- Kingdom of Italy; Under the rule of dictator Benito Mussolini, claimed to be an autarky, especially after the 1935 invasion of Abyssinia and subsequent trade embargoes. However, it still conducted trade with Germany and elsewhere.
- Japan; Was partially an autarky during the era known as the "Edo period", prior to its opening to the west in the 1850s, as part of its policy of sakoku. There was a moderate amount of trade with Netherlands, China and Korea; trade with all other countries was confined to a single port on the island of Dejima.;
- North Korea; State ideology, Juche, is somewhat based on autarky, though North Korea is not a genuine autarky as it conducts principles of trade with a few nations, as well as benefits on Chinese capital and trade.;
- People's Republic of Romania; in the 1980s. Nicolae Ceaușescu proposed such goals as paying the entire foreign debt and increasing the number of items produced in the country and their quality. The aim of these policies was to reduce dependency on foreign imports, as the relationship of Ceaușescu with both Western and Communist leaders was worsening.;
- South Africa; Was forced into partial autarky during the later Apartheid era, when the country faced ever increasing economic sanctions from the international community, including an increasing oil embargo that motivated the state to embark on a successful coal-to-oil project and also establish its own military industries, including the creation of its own atomic bomb.
- Spain; Under dictator Francisco Franco, was an autarky from 1939 until Franco allowed outside trade again in 1959, coinciding with the beginning of the Spanish miracle.;
- Union of Soviet Socialist Republics; placed at the centre of "socialism in one country" and "socialist industrialisation", Soviet autarky fell out of favour in events leading up to the collapse of the USSR, e.g. perestroika;
- United States; While still emerging from the American Revolution and wary of the economic and military might of Great Britain, came close to complete autarky in 1808 when President Jefferson declared a self-imposed embargo on international shipping. The embargo lasted from December 1807 to March 1809.
- Federal Republic of Yugoslavia; During the Yugoslav Wars of the 1990s, UN economic sanctions forced Slobodan Milošević's Yugoslavia (Serbia and Montenegro) into partial autarky. However, unofficial international trade in various goods continued throughout the period.
- Classical Greece; Idealized economic self-sufficiency at the level of oikos and city-state. This ideal broke down over time, and was redundant by the Hellenistic period.;
- List of food self-sufficiency rates by country
- Kibbutz Movement
- Mutualist movement
- Urban homesteading and Integral Urban House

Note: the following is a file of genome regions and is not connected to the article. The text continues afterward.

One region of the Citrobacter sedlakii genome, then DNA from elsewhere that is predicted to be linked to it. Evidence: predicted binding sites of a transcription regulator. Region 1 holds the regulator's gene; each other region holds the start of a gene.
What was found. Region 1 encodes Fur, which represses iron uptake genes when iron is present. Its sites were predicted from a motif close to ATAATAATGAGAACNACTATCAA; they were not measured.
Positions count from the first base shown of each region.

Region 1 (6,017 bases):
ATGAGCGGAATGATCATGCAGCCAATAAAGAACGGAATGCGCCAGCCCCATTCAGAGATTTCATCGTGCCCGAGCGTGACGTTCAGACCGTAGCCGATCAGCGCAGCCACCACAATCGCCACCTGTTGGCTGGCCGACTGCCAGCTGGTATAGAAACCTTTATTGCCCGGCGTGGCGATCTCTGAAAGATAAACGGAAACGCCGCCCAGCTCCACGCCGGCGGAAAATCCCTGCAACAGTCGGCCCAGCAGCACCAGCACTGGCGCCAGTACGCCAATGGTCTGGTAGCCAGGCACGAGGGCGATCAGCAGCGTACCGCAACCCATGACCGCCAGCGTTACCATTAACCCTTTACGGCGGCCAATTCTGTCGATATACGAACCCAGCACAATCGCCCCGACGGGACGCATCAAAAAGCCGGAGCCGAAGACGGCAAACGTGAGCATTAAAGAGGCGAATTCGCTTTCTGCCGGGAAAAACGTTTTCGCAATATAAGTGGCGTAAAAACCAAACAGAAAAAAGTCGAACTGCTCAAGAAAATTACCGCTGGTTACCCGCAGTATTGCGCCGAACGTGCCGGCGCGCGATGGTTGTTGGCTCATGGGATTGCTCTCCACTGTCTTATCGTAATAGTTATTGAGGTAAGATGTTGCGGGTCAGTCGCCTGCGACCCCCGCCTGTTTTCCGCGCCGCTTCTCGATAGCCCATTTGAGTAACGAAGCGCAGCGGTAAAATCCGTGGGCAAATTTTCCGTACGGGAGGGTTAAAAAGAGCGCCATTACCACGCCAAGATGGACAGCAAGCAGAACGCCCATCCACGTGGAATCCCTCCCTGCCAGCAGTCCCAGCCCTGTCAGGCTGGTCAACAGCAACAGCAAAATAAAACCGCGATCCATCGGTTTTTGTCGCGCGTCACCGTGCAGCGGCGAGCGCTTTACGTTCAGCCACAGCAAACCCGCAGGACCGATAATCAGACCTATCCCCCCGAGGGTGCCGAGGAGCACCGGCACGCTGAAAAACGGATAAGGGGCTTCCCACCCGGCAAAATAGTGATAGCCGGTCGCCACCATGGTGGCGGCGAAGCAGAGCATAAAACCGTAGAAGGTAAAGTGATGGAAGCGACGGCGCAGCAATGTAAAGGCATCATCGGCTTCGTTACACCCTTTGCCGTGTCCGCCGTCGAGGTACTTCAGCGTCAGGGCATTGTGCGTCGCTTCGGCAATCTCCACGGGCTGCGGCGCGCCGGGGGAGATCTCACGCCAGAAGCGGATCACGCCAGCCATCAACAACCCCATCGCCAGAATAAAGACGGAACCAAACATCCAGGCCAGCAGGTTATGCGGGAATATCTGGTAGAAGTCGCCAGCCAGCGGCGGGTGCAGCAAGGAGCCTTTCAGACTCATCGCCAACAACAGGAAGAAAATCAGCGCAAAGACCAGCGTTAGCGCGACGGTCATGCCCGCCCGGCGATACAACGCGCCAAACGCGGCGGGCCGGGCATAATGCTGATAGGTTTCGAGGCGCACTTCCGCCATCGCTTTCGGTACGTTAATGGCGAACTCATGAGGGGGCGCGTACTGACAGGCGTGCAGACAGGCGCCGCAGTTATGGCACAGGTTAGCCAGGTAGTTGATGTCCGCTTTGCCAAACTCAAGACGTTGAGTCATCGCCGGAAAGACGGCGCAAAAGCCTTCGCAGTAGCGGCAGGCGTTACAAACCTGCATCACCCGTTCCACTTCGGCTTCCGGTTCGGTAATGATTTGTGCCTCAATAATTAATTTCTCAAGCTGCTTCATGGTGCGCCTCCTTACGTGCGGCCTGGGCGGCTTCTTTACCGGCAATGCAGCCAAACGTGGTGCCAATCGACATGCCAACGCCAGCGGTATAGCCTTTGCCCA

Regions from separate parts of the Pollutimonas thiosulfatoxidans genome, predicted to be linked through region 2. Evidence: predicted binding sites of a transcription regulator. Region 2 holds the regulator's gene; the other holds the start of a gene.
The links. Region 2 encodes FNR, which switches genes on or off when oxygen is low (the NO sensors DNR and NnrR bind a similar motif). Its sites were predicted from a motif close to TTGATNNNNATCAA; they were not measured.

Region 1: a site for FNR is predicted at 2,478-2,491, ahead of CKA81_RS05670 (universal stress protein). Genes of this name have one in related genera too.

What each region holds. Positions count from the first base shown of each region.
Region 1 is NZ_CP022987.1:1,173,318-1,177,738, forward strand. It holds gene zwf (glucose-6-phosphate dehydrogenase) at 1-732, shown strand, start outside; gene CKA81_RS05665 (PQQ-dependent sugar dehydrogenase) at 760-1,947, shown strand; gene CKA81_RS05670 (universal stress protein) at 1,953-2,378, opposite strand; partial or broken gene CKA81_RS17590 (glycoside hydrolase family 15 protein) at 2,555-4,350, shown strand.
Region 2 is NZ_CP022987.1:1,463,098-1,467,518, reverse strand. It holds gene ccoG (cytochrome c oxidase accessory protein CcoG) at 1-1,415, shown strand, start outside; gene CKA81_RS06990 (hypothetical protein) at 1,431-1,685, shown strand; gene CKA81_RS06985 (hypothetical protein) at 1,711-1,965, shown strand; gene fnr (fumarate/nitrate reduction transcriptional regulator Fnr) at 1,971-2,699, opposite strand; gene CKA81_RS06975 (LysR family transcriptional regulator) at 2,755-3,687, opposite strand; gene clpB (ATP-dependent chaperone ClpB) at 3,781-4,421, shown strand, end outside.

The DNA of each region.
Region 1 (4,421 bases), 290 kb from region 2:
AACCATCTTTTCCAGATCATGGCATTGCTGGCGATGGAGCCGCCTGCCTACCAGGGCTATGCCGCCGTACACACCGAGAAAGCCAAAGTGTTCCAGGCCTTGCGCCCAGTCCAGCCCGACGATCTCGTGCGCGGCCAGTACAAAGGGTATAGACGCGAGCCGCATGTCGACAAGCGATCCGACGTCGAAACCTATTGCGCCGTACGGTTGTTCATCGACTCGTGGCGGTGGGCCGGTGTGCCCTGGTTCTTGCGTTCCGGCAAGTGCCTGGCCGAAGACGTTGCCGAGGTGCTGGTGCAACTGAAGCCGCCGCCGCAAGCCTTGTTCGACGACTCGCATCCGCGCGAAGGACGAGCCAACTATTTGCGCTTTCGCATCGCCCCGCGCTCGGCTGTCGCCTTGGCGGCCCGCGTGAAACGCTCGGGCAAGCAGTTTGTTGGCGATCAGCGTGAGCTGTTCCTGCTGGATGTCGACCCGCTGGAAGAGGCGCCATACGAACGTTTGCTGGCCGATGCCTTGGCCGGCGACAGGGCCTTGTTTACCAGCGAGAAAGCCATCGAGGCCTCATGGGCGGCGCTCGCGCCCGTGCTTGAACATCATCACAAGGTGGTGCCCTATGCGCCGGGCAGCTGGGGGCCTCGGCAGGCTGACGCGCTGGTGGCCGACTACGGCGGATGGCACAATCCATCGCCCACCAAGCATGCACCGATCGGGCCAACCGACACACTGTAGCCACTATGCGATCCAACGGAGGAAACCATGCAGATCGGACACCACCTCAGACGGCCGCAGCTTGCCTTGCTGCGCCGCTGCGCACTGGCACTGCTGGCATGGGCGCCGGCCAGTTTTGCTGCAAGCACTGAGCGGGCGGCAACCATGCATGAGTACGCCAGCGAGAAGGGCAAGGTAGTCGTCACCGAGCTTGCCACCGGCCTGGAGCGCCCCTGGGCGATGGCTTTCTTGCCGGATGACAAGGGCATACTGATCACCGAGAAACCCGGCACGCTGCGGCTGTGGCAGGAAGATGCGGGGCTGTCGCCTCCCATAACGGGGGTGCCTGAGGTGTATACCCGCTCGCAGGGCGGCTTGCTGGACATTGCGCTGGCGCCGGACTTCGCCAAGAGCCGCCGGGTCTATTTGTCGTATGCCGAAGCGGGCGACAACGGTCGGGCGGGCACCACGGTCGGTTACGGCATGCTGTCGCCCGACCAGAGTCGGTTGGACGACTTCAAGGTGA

- Utopian socialism
Left-wing proponents of autarky:
Left-wing opponents of autarky:
- Proletarian internationalism, World communism, Stateless communism, World revolution, Permanent revolution
- Trotskyism, Fourth International
Right-wing proponents of autarky:
Right-wing opponents of autarky:
- Classical liberalism, Neoliberalism
- Libertarianism, Libertarian conservatism
- Liberal internationalism
Autarkic principles without political affiliation:
Macroeconomic theory of autarky
Proponents or partial proponents of autarky:
- Mercantilism, Alexander Hamilton
- Protectionism, Friedrich List
- Infant industry argument
- Import Substitution Industrialization
- Raúl Prebisch, Hans Singer, Celso Furtado
- Structuralist economics
- Anti-globalization movement, Global justice movement, Alter-globalization
- Core-periphery model
- Singer-Prebisch thesis
Opponents of Autarky:
- Economic liberalism
- Neoclassical economics
- Austrian School of Economics
- Free trade
- Free trade agreement
- Milton Friedman
Relevant Microeconomic Theory Topics
- Glossary of International Economics.
- D. Evans & J. Jenkins, Years of Weimar & the Third Reich, (London: Hodder & Stoughton Educational, 1999), 348-349.
- D. Evans & J. Jenkins, Years of Weimar & the Third Reich, 349
- Satyajit Das (3 March 2016). A Banquet of Consequences: The reality of our unusually uncertain economic future. Pearson UK. p. 141. ISBN 978-1-292-12378-3.
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- "Albania - Foreign Economic Relations". Country-data.com. Retrieved 2014-03-26.;
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- Hartmut Berghoff; Uta Andrea Balbier (7 October 2013). The East German Economy, 1945-2010: Falling Behind Or Catching Up?. Cambridge University Press. p. 77. ISBN 978-1-107-03013-8.
- David Welch (4 September 2014). Nazi Propaganda (RLE Nazi Germany & Holocaust): The Power and the Limitations. Routledge. p. 117. ISBN 978-1-317-62083-9.
- Roderick Stackelberg (12 December 2007). The Routledge Companion to Nazi Germany. Routledge. p. 270. ISBN 978-1-134-39386-2.
- "Commanding Heights : India | on PBS". Pbs.org. Retrieved 2014-03-26.;
- [dead link];
- Thomas A. Baylis; Dr David Childs; Erwin L. Collier; Marilyn Rueschemeyer (11 September 2002). East Germany in Comparative Perspective. Routledge. p. 142. ISBN 978-1-134-98767-2.
- Yoshiko M. Herrera (26 March 2007). Imagined Economies: The Sources of Russian Regionalism. Cambridge University Press. p. 127. ISBN 978-0-521-53473-4.